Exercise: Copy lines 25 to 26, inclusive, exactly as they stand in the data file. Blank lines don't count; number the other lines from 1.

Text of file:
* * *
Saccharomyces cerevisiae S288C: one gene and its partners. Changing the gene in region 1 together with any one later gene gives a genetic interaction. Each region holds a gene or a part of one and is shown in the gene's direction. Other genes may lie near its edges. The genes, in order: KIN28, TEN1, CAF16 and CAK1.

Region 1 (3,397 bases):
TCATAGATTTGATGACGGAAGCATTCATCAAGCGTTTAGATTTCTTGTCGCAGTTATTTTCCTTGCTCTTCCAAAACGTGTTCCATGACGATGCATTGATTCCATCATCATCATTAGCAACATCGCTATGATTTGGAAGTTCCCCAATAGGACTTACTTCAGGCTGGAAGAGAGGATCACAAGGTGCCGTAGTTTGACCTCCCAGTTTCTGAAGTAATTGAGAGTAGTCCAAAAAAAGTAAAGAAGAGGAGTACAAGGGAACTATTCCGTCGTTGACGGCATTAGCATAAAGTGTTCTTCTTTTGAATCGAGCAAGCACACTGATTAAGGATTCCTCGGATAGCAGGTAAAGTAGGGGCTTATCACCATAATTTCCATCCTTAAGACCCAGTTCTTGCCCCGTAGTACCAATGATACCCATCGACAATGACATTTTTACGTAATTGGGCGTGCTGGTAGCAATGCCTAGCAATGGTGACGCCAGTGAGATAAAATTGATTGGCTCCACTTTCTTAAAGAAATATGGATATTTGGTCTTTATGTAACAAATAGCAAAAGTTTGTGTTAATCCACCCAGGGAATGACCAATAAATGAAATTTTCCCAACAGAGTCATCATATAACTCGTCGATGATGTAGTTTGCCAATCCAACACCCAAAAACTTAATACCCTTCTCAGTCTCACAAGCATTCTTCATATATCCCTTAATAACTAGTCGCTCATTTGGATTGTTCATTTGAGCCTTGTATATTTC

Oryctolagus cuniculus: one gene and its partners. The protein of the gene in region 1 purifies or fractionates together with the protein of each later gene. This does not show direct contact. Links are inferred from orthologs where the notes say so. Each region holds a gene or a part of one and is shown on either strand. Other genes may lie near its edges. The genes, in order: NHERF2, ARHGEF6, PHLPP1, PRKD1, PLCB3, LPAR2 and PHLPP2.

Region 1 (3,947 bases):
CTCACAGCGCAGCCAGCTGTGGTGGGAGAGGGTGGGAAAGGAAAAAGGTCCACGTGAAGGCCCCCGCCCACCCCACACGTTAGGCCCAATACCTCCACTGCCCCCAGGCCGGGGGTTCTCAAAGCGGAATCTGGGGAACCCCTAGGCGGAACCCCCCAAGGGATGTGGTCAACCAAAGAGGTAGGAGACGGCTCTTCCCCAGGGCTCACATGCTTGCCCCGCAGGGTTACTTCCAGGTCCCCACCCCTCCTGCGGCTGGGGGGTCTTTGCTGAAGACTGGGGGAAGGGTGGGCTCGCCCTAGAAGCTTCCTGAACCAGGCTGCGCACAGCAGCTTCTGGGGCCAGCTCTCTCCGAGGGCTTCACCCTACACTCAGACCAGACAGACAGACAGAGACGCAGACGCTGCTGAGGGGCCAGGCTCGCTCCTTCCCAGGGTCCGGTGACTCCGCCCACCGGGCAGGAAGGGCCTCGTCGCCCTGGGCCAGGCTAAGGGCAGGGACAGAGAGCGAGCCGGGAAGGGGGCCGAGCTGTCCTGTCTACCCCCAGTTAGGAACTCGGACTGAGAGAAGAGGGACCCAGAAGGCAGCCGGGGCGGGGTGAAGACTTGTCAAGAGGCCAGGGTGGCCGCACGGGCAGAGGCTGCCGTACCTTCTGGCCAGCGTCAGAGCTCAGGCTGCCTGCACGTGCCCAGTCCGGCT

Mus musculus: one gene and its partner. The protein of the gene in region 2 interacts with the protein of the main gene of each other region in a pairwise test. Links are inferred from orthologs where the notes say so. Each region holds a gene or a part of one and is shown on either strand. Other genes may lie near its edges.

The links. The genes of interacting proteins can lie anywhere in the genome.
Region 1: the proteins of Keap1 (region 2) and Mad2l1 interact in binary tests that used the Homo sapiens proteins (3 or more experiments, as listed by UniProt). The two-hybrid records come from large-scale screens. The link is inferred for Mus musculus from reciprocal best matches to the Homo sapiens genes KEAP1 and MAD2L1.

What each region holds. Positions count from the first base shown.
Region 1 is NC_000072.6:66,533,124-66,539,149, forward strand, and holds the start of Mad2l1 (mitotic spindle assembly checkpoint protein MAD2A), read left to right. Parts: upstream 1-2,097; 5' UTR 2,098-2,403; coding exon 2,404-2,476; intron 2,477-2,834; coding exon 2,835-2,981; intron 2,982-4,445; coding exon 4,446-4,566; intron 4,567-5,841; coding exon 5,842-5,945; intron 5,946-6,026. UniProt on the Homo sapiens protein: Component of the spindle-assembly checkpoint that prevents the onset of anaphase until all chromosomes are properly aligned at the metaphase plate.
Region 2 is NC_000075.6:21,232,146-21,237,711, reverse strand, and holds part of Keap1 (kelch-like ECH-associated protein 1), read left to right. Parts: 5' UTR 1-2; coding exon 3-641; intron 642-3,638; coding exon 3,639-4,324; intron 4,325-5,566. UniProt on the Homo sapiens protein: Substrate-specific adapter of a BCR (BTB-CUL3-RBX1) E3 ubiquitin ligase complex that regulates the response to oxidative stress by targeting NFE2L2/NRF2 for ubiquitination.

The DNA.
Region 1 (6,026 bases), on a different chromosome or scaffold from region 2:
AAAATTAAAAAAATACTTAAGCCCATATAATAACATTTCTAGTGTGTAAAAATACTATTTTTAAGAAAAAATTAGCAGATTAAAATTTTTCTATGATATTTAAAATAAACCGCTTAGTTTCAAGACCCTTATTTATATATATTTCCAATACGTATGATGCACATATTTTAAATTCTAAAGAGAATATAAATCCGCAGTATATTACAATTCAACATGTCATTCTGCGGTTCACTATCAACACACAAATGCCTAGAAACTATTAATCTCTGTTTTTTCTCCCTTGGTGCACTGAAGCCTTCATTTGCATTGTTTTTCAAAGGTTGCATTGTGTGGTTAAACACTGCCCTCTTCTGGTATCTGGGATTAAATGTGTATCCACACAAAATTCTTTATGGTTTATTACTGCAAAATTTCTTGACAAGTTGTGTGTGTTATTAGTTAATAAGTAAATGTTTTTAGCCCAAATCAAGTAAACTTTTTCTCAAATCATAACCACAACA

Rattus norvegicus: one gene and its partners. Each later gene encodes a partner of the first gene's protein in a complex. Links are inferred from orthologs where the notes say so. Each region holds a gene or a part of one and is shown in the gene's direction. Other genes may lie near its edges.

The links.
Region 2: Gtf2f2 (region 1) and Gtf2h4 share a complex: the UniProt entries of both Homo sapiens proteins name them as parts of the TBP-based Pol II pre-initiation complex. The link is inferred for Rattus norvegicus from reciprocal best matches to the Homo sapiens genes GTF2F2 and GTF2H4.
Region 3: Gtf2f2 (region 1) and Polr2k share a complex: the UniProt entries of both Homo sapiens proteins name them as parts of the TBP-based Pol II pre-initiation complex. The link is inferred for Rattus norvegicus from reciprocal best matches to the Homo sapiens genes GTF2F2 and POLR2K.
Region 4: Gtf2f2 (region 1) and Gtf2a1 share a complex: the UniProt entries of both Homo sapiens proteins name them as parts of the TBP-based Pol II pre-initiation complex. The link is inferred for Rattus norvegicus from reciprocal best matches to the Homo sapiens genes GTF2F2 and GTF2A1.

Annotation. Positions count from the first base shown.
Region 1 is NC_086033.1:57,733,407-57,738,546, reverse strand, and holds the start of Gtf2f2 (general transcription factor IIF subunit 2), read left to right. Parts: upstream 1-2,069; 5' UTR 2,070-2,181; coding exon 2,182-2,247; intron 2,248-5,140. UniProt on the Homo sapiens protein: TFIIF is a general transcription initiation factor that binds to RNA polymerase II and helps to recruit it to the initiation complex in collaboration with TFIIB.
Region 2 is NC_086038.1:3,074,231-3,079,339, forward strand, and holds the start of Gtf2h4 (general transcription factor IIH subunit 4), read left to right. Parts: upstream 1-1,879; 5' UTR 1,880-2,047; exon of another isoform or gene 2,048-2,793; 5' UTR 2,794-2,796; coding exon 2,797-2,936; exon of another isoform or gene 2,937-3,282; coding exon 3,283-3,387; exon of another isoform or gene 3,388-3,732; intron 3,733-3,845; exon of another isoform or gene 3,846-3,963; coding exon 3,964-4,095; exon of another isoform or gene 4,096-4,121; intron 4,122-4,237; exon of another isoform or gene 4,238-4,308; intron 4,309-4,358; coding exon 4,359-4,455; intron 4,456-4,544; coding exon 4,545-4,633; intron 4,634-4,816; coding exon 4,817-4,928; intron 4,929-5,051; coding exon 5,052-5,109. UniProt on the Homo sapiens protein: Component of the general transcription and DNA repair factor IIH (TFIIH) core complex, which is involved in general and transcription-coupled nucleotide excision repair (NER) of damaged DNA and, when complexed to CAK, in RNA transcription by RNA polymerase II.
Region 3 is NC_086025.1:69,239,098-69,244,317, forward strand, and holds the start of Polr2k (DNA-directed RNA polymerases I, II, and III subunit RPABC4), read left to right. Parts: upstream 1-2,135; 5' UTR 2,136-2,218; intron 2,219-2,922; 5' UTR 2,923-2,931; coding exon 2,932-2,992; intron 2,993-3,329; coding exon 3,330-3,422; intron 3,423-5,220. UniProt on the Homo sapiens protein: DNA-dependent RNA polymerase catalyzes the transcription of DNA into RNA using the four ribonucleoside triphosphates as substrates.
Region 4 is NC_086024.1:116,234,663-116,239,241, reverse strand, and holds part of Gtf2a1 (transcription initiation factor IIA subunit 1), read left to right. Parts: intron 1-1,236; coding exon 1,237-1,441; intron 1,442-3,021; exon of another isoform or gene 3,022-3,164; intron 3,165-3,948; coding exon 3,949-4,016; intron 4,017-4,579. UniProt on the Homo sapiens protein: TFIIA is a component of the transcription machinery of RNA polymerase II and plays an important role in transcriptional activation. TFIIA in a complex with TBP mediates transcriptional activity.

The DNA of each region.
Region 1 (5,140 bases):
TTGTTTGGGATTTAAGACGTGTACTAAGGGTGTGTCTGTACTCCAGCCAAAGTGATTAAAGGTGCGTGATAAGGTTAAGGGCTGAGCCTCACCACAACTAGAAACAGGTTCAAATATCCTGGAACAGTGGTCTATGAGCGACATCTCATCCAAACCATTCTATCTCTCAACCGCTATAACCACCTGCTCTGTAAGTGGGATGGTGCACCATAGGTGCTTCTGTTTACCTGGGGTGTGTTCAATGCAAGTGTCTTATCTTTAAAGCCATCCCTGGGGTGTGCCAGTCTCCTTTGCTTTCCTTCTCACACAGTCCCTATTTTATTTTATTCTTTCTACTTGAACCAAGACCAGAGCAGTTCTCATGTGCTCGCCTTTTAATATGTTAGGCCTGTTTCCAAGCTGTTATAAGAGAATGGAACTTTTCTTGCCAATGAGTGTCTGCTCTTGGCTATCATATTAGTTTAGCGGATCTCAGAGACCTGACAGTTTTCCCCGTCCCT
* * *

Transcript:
Region 4 is NC_086024.1:116,234,663-116,239,241, reverse strand, and holds part of Gtf2a1 (transcription initiation factor IIA subunit 1), read left to right. Parts: intron 1-1,236; coding exon 1,237-1,441; intron 1,442-3,021; exon of another isoform or gene 3,022-3,164; intron 3,165-3,948; coding exon 3,949-4,016; intron 4,017-4,579. UniProt on the Homo sapiens protein: TFIIA is a component of the transcription machinery of RNA polymerase II and plays an important role in transcriptional activation. TFIIA in a complex with TBP mediates transcriptional activity.

The DNA of each region.